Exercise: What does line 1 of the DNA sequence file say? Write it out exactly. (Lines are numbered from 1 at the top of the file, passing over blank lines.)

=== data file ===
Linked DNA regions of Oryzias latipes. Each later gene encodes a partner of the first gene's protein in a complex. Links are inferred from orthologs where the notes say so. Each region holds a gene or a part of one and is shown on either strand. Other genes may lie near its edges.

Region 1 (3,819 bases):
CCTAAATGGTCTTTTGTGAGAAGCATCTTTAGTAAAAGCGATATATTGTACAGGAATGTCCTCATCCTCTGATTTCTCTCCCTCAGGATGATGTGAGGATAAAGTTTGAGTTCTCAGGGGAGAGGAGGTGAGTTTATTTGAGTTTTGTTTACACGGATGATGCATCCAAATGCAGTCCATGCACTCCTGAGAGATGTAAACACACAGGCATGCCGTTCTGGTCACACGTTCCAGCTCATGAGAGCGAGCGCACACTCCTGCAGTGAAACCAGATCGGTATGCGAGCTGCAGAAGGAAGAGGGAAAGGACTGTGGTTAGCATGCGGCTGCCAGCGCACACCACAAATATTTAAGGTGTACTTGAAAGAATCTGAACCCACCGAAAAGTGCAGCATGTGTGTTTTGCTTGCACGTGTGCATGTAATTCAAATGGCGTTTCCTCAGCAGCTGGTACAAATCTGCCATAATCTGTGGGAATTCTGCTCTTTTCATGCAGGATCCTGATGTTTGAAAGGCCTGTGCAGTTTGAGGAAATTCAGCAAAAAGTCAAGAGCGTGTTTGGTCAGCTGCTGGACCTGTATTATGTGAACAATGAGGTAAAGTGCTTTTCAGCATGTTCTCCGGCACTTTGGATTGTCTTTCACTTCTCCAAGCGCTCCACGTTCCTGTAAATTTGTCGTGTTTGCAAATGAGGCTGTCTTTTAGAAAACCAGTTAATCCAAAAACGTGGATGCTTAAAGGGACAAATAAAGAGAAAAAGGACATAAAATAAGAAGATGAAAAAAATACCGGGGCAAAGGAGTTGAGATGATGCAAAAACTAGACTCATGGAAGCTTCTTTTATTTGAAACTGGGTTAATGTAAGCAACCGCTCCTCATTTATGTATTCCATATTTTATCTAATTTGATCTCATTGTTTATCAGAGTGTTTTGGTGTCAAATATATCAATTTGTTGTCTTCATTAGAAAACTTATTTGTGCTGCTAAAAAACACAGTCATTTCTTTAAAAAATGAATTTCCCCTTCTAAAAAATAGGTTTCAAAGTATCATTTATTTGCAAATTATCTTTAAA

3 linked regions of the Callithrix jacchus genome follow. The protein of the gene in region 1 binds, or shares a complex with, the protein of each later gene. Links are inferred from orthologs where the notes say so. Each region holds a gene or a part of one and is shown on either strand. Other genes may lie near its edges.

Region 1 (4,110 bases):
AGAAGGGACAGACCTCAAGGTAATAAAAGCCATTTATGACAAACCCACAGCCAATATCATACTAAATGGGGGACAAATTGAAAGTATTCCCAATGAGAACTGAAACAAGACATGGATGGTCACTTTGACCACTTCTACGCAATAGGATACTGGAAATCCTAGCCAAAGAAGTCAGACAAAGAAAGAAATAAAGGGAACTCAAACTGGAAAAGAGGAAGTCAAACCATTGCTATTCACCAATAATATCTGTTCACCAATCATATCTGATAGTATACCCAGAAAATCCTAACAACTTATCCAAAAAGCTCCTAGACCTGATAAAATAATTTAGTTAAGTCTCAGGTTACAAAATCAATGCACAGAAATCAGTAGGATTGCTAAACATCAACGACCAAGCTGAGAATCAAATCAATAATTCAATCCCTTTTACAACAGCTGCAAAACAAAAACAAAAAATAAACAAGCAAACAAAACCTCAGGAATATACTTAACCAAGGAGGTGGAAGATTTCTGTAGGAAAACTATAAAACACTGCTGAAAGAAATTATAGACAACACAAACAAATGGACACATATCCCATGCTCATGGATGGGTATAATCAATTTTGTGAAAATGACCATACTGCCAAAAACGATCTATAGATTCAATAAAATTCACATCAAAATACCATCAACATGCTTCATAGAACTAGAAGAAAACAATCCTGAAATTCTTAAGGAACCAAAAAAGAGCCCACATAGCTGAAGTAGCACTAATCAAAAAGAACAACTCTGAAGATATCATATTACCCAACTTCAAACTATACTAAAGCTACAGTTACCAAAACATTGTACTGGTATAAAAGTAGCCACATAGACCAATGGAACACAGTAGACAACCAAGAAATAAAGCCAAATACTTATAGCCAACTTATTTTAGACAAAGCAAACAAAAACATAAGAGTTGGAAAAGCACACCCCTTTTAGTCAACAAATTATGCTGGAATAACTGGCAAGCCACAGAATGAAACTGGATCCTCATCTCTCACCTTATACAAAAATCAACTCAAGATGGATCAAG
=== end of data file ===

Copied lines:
Linked DNA regions of Oryzias latipes. Each later gene encodes a partner of the first gene's protein in a complex. Links are inferred from orthologs where the notes say so. Each region holds a gene or a part of one and is shown on either strand. Other genes may lie near its edges.